Local journalist Joe Moore and the news team at Valley Public Radio have invited me to come on their Valley Edition program on Tuesday to talk about “drought shaming” and my blog posts from last week. Also appearing will be city spokesperson Mark Standriff, as well as someone from the state water board. I’m looking forward to seeing how the conversation develops. The show airs live on FM 89 from 9 to 10 a.m., and the re-broadcast airs from 7 to 8 p.m. I think our segment is scheduled second, and it’ll run for about 15 minutes or so.

In the comments section of my second blog post last week, Mr. Standriff invited me to ask more questions about the city’s water plans. He pointed to 10 “water conservation representatives” that the city apparently has on hand to respond to residents. Among other things, I’d like to know more about what exactly those folks do. (The Fresno Bee less flatteringly called those 10 city employees “water cops” in their Sunday cover story on the drought.) If the VPR segment runs short, I’ll post more questions here so that Mr. Standriff and the city can respond in full and so that others can chime in too.

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City pauses overwatering, blames the homeless

So first, the good news.

After I wrote a blog post yesterday calling out the City of Fresno for its daily watering of Augusta Street alongside Cary Park, a wide range of friends and strangers on Facebook, Twitter, and in local media responded by sharing, retweeting, and engaging with the story. This morning, as I made my morning walk, the sprinklers were off for the first time this week and the city’s overwatering of Cary Park was paused–for now.

Now, the bad news.

As my new video above shows, there’s still a busted City of Fresno sprinkler head on the SE corner of Cary Park, where the water has been leaking into the street 24/7 for at least four days. The broken sprinkler head is on the edge of the park where people with cars–including city vehicles–often drive over the curb and onto the park’s grass. Local journalist Mariana Jacob and a news crew from ABC30 captured the quiet gusher in action yesterday as well, as part of their story on the challenges of water wasting that both the city and others are facing. It aired last night on ABC30’s 11 o’clock news.

Here’s what upsets me about the city’s response. In the ABC30 story, the city’s public works director, Scott Mozier, blames the homeless for the broken sprinkler head, rather than accepting responsibility himself. He says: “People [are] vandalizing and breaking into boxes to be able to get water out of the system, and sometimes that’s damaging the irrigation system.”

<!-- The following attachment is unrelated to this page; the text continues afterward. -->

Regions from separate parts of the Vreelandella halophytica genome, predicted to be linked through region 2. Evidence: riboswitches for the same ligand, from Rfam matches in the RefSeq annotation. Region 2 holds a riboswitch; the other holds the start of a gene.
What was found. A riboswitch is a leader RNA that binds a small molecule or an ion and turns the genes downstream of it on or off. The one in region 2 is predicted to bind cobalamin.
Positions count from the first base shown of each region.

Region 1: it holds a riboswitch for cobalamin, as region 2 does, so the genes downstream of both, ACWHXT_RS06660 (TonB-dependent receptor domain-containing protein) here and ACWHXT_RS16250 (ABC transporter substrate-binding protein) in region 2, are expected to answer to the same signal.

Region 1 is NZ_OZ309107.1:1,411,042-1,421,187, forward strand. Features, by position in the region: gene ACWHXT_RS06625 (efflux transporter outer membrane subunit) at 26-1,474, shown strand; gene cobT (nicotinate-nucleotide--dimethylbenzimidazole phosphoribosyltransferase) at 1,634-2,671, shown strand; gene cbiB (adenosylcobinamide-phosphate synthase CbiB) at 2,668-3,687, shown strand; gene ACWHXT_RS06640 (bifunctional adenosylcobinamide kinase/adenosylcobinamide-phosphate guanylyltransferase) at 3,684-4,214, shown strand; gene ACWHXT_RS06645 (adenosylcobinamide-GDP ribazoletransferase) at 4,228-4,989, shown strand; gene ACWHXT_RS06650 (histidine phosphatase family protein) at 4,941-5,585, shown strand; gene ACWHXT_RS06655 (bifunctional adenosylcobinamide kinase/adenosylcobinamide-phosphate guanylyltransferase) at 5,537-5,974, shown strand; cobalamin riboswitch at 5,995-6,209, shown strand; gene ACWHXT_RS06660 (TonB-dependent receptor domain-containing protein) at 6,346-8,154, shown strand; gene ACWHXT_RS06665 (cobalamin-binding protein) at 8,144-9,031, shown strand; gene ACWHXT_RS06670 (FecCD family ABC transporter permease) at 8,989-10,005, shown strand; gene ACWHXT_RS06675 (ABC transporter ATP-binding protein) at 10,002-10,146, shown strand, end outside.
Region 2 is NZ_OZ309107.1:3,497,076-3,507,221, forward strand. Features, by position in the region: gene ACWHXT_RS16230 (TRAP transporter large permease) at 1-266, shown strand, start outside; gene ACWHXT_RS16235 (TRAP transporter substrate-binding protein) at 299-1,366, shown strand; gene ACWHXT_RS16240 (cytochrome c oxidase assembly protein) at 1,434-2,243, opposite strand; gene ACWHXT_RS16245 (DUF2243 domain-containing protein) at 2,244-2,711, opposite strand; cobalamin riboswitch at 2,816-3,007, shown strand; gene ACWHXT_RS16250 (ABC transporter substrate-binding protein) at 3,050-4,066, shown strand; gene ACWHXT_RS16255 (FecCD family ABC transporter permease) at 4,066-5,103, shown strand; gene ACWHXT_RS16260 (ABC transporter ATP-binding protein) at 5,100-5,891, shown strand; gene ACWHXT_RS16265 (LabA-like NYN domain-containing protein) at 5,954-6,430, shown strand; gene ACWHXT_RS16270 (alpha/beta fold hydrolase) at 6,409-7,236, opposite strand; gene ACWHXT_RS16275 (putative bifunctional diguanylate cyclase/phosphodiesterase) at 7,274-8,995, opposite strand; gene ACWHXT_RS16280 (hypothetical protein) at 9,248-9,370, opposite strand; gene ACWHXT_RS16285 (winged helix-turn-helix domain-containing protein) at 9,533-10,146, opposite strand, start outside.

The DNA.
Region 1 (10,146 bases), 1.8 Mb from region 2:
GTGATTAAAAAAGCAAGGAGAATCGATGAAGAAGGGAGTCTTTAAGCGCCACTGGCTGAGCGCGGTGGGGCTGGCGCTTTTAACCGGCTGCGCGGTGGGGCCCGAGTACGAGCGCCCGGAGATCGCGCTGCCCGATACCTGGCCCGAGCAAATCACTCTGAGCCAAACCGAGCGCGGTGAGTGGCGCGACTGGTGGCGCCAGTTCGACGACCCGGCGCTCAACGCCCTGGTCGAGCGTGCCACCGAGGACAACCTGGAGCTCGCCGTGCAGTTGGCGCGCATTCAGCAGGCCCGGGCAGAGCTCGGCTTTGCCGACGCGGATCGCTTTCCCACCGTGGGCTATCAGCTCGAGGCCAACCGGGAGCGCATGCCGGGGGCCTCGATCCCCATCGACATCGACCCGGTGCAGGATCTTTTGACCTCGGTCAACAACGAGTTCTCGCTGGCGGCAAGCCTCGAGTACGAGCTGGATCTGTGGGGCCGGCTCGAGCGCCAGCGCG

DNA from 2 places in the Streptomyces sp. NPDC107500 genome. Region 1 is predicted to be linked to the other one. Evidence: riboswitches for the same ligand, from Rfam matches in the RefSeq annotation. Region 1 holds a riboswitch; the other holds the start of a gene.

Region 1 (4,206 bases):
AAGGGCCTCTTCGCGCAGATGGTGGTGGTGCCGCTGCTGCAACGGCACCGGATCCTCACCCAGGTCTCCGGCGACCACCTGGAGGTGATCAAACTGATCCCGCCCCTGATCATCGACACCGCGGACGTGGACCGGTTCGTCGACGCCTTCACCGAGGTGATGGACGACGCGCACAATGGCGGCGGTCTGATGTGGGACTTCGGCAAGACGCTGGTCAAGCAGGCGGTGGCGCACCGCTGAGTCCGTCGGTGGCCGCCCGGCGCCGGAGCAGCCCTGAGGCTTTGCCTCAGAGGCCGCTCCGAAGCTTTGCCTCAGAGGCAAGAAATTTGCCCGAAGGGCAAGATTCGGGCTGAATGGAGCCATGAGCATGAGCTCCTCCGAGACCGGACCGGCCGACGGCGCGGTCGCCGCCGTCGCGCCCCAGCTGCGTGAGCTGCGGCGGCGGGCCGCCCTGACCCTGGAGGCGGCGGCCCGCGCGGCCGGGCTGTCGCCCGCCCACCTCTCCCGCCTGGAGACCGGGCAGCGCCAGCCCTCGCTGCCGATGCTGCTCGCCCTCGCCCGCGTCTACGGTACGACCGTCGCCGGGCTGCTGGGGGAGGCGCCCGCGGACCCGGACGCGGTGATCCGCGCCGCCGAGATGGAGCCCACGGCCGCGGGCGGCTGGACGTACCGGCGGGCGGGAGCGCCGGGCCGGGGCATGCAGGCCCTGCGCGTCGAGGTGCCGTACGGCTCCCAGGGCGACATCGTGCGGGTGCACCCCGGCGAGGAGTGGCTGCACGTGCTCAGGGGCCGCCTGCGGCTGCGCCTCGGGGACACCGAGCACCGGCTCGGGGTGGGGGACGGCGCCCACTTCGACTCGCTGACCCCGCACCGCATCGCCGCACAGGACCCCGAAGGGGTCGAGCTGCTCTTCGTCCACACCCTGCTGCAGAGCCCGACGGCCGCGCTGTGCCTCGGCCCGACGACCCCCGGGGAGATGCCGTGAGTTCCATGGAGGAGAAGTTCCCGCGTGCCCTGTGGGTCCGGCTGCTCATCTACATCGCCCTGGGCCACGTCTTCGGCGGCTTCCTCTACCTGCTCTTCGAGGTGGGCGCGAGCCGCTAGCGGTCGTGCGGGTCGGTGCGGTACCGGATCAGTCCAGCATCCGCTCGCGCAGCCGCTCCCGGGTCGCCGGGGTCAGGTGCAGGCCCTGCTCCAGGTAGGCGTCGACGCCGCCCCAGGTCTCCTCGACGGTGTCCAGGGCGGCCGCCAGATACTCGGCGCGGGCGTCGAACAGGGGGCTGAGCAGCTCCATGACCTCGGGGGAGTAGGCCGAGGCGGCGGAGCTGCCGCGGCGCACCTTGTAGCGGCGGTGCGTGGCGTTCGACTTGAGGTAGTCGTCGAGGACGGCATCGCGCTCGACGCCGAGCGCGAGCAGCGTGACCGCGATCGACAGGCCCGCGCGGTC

The homeless? Really, Mr. Mozier? Yes, the city’s public relations strategy for owning up to its own water wasting and lack of oversight and prompt fixes to public parks seems to be to blame the homeless, some of the most vulnerable people in our city, a group that our mayor and city manager saw fit to flush from downtown in a series of removals the past two years. A friend of mine on Facebook yesterday commented that he’d heard from neighbors near Einstein Park that sometimes the city would run the sprinklers in that park all night in order to keep the homeless from sleeping there. I thought that might have just been a rumor, but perhaps giving the city the benefit of the doubt on having such a strategy would be too kind.

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So, let me be clear.

First: Dear city, please come and fix this gushing sprinkler head in Cary Park. Mr. Mozier told ABC30 that when fixes are reported, “We will be jumping on that. If there’s a repair that needs to be made, we’ll make it happen.” How about today?

Second: Dear city, own your mistakes and stop blaming others. If the city’s high-paid communications director, Mark Standriff, is asking local journalists (like VPR’s Ezra Romero, in the above photo’s Twitter exchange) to give the city a chance to have its voice heard, it better be ready to point the finger at itself when necessary.

Finally, as the city prepares to move us to “Stage 2” watering restrictions on Aug. 1, which will include fines for violators who run water unchecked into the street, I ask this question: Is the city prepared to fine itself the state-mandated $500 per day for mistakes like this broken sprinkler head in Cary Park, as it seems poised to fine residents?

The city says to call 559 621-5300 to report problems you see with the city’s water wasting in parks and medians. I say, take them up on it.